By: Daniel Ganopolsky  | 

Death by White Coat

In the shadows of America's healthcare system, a silent killer claims lives with alarming efficiency. In 2022, 82,998 Americans fell victim to opioid overdoses, thrusting our nation into an epidemic that has authorities scrambling for solutions. The black market obscures these drugs, complicating efforts to trace and halt their devastating impact. What is particularly disquieting is the revelation that opioids, leading to addictions and death, aren't just products of illicit trade. They also emerge from the trusted hands of licensed nurse practitioners (NPs), some of whom turn prescriptions meant to heal into unwitting instruments of tragedy. A recent case in Alaska saw a former NP sentenced to 30 years for illegally prescribing opioids, contributing to five deaths. This harrowing reality prompts us to question not just how it happened, but why our healthcare safeguards failed, allowing tragedy to unfold unchecked.

This is just one example of a morally corrupt and unsupervised NP. Though there are more stories like this, it would not be correct to assume that all or even most NPs are morally corrupt. But unlike doctors, nurses, or even physician assistants, NPs have a unique position in America's healthcare system. In 32 of the states and in the District of Columbia, NPs have what is called Full Practice Authority, meaning that they can work as practitioners without supervision. Practically, nurse practitioners can diagnose a patient, order tests, prescribe medications and operate their independent practices. In 12 states, NPs have Reduced Practice Authority, meaning that they need a physician's supervision to prescribe medication or run their practice. The remaining states have Restricted Practice Authority, which means that they must work under the direct supervision of a physician at all times. Alaska is a Full Practice Authority state.

There are additional restrictions that can vary from state to state. In New York (which is a Full Practice Authority State), NPs have to complete 3,600 hours of experience before being able to run their practices fully autonomously, which comes out to just two full years of working.

Compare this to doctors who have to go through four years of medical school and then three to seven years of residency before they can work autonomously. This leads to an obvious issue: NPs can earn their degree in as little as one year (and in some schools without any clinical hours), after only working as a nurse for one to two years. Not to mention the schooling itself is significantly lighter than anything a PA or medical student has to go through. An NP can attend school part-time, online, and finish their degree over five years by just taking a few online night classes every semester while they focus on their other day-to-day tasks. It is safe to say one can become a fully licensed and independent practitioner with relatively little schooling and experience. Yet, over half of the states allow them to act as doctors by wearing white coats and making independent decisions for their patients.

Demand for doctors and physicians has been ever-increasing since the passing of the Social Security Amendments of 1965. With the development of Medicare and Medicaid, millions of Americans gained new access to healthcare. The need for primary care increased and subsequently, the need for doctors to see all these new patients. The Affordable Care Act, signed into law by President Obama in 2010, had a similar effect by opening up Medicaid to millions of Americans. By allowing NPs to act as doctors, states can supplement the rising demand for doctors through a relatively quick and affordable path since NPs are paid significantly less for the same work. NPs play a vital role in today's healthcare system, and without them many Americans would be left without access to any primary healthcare. But patient safety has to be taken into account just as seriously and for states to allow NPs to launch their own businesses and prescribe Schedule II — V drugs without any supervision is reckless and dangerous.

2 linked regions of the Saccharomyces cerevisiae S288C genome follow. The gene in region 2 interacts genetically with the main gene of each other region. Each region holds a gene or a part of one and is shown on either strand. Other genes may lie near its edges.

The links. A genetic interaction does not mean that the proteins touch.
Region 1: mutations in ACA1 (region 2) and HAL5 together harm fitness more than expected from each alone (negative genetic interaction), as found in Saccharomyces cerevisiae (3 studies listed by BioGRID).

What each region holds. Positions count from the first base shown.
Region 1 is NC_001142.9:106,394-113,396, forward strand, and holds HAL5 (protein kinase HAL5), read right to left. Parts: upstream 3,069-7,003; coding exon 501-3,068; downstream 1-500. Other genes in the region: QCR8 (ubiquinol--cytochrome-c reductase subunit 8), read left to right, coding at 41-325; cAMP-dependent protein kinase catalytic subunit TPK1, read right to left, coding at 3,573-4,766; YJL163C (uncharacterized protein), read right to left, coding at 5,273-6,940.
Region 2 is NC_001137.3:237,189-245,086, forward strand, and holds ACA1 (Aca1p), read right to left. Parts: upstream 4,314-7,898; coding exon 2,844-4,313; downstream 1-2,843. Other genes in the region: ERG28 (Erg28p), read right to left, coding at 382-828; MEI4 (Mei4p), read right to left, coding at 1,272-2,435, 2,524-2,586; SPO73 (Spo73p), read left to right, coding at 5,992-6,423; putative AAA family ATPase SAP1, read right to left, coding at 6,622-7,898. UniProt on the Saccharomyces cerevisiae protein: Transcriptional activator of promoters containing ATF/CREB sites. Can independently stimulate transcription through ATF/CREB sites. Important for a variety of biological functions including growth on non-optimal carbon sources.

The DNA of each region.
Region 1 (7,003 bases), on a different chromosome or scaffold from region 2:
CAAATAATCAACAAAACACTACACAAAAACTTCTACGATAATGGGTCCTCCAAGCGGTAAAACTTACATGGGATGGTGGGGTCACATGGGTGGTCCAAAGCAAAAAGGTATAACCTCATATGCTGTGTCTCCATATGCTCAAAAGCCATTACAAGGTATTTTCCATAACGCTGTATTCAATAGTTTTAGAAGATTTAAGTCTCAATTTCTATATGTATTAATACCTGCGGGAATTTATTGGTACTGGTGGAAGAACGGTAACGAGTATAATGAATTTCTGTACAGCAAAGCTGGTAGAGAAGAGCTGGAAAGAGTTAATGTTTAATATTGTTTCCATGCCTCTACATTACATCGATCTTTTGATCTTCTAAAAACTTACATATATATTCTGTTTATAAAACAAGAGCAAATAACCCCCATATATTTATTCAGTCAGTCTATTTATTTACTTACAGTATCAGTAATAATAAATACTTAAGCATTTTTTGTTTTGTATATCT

A potential solution requires a three-pronged approach. First, NPs must be required to attend full-time school in person like other medical professionals. Their focus must be entirely on medical education; they cannot be distracted and take classes haphazardly. Second, all states should require a minimum of four years of experience as an NP with oversight before allowing them to operate their own clinics. And finally, patients should be informed when they are seeing an NP rather than a doctor, because most Americans do not know the difference. If NPs are banned from wearing white coats and make sure to explain to the patient that they are not doctors, patients will be more likely to critically evaluate the medical advice they receive and seek a second opinion if necessary.

This latter approach would directly confront the issue at hand by ensuring a more trained and experienced NP system and also ensuring a safer medical experience for patients. The American healthcare system needs a boost of personnel and NPs can surely be the answer to the problem, but this process cannot be rushed. All consequences need to be considered and safeguards must be put in place before nurse practitioners are allowed to act as doctors without the same training and experience as other white coats.


Photo Caption: But unlike doctors, nurses, or even physician assistants, NPs have a unique position in America's healthcare system.

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